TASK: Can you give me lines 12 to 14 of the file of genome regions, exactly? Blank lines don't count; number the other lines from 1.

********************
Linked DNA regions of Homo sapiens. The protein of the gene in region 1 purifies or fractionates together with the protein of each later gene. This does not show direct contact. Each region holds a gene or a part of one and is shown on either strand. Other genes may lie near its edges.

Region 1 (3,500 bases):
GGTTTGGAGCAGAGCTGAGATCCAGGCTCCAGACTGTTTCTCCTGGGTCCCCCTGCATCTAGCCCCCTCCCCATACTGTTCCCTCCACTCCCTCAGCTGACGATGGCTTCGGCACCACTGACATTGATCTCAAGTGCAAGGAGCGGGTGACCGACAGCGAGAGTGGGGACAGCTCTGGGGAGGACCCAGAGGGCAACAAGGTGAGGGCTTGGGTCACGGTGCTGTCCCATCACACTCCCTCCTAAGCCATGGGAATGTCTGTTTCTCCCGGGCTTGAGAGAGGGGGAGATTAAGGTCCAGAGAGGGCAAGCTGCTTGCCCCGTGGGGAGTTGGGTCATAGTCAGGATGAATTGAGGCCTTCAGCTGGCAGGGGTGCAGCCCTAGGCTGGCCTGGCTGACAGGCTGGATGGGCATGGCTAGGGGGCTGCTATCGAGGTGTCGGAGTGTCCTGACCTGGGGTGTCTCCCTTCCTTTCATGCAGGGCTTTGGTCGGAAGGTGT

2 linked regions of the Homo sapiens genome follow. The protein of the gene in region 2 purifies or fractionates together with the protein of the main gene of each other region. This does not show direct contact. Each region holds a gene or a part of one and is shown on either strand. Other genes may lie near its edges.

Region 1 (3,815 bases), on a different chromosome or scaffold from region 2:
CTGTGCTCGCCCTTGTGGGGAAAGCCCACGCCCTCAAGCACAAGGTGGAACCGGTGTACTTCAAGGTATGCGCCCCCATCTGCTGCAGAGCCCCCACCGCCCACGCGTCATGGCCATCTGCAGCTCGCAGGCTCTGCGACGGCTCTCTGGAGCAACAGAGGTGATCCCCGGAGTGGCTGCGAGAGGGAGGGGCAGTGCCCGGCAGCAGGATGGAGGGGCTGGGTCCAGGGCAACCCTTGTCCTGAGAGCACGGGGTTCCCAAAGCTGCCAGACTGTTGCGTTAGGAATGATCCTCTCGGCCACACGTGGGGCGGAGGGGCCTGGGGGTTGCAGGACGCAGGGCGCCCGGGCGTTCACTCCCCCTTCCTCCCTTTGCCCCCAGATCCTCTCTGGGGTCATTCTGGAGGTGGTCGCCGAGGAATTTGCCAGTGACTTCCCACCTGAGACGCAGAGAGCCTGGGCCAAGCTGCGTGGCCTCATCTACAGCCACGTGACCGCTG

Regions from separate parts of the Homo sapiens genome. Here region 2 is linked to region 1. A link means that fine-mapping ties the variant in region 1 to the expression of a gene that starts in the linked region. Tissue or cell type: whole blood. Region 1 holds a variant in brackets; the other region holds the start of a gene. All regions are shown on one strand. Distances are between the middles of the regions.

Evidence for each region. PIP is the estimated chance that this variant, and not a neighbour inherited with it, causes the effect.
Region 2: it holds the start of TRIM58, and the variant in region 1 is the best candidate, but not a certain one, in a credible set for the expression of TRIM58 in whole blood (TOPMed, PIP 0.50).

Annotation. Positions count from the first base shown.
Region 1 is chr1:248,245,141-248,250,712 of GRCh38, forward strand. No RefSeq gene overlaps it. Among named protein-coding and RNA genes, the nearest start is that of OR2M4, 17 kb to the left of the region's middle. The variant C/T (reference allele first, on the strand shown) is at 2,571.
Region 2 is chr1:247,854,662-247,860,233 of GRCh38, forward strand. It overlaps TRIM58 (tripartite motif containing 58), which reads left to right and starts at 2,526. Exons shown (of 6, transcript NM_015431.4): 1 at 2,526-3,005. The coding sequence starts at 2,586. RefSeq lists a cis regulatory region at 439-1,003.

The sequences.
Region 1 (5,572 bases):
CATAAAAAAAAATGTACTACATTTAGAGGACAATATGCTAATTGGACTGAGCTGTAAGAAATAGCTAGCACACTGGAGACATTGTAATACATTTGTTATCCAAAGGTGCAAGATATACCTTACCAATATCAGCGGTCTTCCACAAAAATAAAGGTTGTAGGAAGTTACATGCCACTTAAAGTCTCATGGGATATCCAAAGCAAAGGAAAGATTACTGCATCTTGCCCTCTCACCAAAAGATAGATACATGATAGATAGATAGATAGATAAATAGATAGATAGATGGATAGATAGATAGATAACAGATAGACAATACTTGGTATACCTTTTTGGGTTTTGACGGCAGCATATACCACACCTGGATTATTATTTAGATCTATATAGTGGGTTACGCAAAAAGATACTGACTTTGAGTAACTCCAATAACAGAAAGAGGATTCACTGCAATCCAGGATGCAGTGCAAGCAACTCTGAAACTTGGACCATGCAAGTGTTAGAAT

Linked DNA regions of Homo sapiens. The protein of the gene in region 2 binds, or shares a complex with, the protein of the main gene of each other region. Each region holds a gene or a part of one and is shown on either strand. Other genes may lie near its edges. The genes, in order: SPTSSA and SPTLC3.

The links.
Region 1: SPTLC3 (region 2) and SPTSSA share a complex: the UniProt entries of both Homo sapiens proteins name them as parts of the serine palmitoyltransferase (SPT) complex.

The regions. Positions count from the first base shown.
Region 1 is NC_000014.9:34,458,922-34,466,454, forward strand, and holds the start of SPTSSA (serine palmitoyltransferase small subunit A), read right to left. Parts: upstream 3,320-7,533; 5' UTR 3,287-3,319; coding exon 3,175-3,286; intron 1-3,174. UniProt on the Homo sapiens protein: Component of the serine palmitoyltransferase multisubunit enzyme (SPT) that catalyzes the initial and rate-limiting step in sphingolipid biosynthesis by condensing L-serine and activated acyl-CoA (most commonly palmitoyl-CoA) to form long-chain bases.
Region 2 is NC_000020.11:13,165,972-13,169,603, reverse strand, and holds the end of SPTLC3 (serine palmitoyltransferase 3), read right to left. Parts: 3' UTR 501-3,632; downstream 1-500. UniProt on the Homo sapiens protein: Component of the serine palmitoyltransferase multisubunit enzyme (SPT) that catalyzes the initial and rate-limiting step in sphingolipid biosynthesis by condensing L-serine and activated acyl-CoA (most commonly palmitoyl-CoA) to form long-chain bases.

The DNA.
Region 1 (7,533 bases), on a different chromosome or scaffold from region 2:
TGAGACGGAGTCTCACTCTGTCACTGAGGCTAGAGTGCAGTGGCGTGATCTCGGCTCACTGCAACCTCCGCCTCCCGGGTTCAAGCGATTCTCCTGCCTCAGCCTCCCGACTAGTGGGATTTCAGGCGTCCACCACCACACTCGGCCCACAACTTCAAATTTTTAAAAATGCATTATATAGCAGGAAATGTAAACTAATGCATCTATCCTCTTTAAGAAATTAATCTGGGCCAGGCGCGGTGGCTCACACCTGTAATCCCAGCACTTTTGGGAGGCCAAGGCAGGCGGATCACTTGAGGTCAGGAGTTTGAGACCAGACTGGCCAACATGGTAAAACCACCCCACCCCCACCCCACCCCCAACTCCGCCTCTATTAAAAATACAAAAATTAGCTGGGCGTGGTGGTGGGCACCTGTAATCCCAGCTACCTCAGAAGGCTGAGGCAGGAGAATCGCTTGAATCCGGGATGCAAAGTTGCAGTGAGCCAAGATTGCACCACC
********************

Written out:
Region 2 is chr1:247,854,662-247,860,233 of GRCh38, forward strand. It overlaps TRIM58 (tripartite motif containing 58), which reads left to right and starts at 2,526. Exons shown (of 6, transcript NM_015431.4): 1 at 2,526-3,005. The coding sequence starts at 2,586. RefSeq lists a cis regulatory region at 439-1,003.

The sequences.
Region 1 (5,572 bases):